And then there was the afternoon when the surf came up – a wind blew in past the cruise ship in the distance, and tossed big whitecaps against the shore, “white horses” for the boys to jump and chase all along the clean sandy beach. Later, the palm fronds whipping back and forth, the rattle and swish of their wide leaves whistling in the dying wind provoked worried concern about spooky night visitors. But before daylight, the wind was finished, and we woke to a calm sea and clear skies. Just another day in paradise. 

Mexican food was a challenge – while the grown-ups enjoyed fish and shrimp tacos, the Clam shack produced quesadillas for the boys – “Mexican grilled cheese” – a success; the elegant restaurant in town treated the grown-ups to a wonderful evening; Mom, Dad, and the Grands fully appreciated the delicate creamed cilantro dressing on the shellfish and shrimp, to say nothing of the silky Flan that ended the meal. (Note to self – NEVER pass up a Mexican Flan!!) Although the boys were underwhelmed with their grilled chicken and veggies they were fascinated by the pick-up soccer game going on in the plaza just outside the restaurant patio, and delighted by the ice-cream sundaes that arrived to make everything perfect!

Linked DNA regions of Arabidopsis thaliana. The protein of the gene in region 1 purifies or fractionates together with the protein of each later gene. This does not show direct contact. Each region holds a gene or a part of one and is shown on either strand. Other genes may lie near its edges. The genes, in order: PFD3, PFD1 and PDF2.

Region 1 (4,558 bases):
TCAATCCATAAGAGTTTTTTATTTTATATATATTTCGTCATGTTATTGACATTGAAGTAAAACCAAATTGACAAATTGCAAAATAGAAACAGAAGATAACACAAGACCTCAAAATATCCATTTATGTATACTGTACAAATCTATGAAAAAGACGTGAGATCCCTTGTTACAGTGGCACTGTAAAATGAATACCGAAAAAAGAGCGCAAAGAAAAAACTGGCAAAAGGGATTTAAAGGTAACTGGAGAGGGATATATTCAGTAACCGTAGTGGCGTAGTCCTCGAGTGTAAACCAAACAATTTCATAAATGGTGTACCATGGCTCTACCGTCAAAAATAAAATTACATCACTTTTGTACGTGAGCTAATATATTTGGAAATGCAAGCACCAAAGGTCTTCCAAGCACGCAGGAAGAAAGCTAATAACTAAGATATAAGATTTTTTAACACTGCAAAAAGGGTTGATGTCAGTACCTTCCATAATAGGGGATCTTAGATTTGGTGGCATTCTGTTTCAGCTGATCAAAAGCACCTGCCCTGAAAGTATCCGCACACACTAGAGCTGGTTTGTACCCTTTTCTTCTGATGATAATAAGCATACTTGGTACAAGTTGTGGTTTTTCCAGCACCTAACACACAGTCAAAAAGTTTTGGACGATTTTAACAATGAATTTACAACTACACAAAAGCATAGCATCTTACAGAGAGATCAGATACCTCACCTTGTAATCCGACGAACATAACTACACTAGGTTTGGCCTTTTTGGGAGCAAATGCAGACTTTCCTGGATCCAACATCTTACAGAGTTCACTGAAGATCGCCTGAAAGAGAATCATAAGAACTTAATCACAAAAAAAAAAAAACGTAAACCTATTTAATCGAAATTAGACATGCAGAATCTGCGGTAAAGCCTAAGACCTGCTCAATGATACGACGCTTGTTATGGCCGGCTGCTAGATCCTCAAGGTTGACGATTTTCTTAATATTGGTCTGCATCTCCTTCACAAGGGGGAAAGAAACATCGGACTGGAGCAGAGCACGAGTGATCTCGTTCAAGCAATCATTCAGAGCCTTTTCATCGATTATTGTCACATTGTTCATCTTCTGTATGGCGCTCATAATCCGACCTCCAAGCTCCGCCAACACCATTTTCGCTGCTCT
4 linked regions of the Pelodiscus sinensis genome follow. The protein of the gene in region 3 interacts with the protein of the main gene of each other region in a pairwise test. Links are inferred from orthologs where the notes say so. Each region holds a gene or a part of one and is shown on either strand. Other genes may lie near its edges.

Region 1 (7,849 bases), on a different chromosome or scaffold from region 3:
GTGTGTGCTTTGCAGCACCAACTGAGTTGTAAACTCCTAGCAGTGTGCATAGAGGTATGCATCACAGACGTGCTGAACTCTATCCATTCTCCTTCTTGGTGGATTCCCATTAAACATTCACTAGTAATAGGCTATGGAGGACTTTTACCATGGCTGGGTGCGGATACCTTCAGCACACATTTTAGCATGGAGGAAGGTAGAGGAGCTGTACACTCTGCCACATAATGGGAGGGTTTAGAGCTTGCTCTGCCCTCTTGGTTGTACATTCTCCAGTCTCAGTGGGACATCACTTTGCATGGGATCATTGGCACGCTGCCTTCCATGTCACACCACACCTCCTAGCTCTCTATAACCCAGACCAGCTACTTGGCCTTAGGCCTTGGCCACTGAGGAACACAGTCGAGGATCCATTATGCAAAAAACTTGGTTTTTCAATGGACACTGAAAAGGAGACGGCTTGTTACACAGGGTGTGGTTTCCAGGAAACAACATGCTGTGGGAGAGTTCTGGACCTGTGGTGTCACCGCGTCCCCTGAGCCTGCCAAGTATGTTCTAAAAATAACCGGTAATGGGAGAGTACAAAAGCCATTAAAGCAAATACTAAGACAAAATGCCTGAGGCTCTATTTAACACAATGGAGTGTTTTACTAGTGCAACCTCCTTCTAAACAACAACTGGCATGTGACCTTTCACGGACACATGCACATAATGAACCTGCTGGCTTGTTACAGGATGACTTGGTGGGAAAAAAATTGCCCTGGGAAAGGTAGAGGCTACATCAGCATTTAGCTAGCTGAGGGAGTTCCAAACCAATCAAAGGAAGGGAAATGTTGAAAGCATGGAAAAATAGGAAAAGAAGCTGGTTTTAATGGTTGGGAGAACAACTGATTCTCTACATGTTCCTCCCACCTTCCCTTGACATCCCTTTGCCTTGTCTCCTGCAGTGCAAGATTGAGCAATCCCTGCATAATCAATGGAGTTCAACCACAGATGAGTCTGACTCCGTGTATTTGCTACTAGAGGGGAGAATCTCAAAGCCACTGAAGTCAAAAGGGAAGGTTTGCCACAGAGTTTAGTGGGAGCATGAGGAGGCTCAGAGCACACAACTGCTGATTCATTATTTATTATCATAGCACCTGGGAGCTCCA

We made a final tour of Loreto Bay before the trip home, where the boys showed me some of their favorite things. We gently poked cactus spines, found a bird-nest tunnel in a larger Cardon cactus, enjoyed some lizard antics, splashed in a fountain on our way to the beach, and finally, shoes off and splashing, into the gentle wavelets lapping on the shore. No “white horses” today – but miles of empty beach to run, and warm sun and gentle breezes.

One last ride to the airport, luggage checked in, sweaters ready for the arrival in Calgary, and suddenly, they were away – until next time! But for a few days, we shared the magic they found here in Loreto Bay, experiencing the wonder and mystery again through the eyes of a child.